Dual therapy confers no survival gains in advanced renal cell carcinoma

23 Sep 2021
Dual therapy confers no survival gains in advanced renal cell carcinoma

Dual therapy with immune checkpoint inhibitors (ICIs) does not appear to prolong overall survival (OS) as compared with sunitinib alone for advanced renal cell carcinoma (aRCC) patients with favourable risk, according to the results of a meta-analysis.

Researchers searched multiple online databases for phase II or III randomized controlled trials evaluating first-line, palliative-intent dual therapy in aRCC patients of favourable risk. They identified seven trials involving a total of 1,214 patients for inclusion in the meta-analysis.

Pooled data obtained using inverse-variance with random-effects model revealed no significant difference in OS between the dual therapy and the sunitinib monotherapy group (hazard ratio [HR], 0.96, 95 percent confidence interval [CI], 0.73–1.26; p=0.79).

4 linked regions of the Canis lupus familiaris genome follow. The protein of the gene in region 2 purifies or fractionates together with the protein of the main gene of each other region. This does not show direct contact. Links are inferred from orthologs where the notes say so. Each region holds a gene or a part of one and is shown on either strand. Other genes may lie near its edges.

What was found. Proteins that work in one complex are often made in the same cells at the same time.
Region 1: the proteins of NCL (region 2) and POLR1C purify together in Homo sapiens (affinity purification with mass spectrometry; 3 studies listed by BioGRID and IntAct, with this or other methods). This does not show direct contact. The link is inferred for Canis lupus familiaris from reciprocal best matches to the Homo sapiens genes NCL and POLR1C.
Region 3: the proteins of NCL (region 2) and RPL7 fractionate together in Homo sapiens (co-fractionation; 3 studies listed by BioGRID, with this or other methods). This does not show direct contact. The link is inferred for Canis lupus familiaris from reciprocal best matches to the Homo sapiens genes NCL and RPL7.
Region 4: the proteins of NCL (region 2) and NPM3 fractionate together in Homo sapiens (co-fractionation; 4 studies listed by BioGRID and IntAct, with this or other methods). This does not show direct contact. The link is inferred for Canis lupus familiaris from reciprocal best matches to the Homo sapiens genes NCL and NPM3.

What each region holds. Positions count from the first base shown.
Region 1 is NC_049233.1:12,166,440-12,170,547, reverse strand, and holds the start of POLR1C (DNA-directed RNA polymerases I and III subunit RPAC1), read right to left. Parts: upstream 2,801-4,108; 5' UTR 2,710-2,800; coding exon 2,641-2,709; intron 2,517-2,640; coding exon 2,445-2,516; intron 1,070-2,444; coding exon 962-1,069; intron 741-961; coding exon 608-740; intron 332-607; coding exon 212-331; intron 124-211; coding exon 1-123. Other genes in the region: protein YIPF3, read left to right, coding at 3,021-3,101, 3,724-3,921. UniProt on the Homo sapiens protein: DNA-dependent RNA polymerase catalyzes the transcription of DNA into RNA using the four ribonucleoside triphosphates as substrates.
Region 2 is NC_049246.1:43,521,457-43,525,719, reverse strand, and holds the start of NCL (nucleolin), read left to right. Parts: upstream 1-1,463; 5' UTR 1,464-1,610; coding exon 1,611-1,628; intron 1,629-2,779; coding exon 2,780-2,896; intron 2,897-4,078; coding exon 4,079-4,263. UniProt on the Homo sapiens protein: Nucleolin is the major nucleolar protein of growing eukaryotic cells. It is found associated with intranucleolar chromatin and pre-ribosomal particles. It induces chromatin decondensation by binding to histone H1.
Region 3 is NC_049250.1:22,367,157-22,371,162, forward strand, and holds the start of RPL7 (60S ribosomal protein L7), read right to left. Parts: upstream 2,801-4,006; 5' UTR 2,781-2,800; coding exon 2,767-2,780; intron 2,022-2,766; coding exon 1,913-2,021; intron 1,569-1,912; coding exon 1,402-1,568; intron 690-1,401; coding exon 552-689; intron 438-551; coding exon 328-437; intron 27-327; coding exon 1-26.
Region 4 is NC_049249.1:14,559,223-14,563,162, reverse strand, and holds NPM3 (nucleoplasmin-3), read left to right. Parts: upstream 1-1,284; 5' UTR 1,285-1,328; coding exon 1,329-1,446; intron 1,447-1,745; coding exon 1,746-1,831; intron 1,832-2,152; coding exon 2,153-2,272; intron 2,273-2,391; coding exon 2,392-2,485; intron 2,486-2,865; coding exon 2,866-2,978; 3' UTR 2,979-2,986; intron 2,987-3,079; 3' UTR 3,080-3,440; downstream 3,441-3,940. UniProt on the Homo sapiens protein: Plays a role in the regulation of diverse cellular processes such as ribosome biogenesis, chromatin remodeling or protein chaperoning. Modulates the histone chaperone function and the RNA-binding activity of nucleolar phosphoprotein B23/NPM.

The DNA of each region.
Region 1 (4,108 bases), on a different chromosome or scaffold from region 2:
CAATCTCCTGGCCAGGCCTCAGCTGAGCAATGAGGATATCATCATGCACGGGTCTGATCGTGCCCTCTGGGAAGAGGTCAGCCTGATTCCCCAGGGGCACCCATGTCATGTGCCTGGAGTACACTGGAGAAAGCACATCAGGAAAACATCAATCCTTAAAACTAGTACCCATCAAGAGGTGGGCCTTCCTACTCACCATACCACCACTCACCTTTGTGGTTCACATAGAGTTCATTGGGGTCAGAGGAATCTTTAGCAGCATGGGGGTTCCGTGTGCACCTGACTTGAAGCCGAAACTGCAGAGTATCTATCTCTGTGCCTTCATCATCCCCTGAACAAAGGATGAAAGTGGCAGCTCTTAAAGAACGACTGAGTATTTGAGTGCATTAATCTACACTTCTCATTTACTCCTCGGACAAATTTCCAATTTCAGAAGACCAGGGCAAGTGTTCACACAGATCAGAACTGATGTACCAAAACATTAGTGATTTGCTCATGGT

Results were consistent in a sensitivity analysis that excluded ICI–ICI combination regimens, with no OS benefit observed (HR, 0.99, 95 percent CI, 0.69–1.43; p=0.96).

Likewise, use of dual therapy in the favourable-risk group had no significant effect on progression-free survival (HR, 0.75, 95 percent CI, 0.50–1.13; p=0.17). However, it showed some benefit when ICI-ICI regimen was excluded from the analysis (HR, 0.63, 95 percent CI, 0.50–0.79; p<0.001).

A longer follow-up is needed to definitively detect potential OS benefit, if any, according to the researchers. Alternative management options must be carefully considered and discussed prior to initiating dual therapy among aRCC patients with a favourable risk. 

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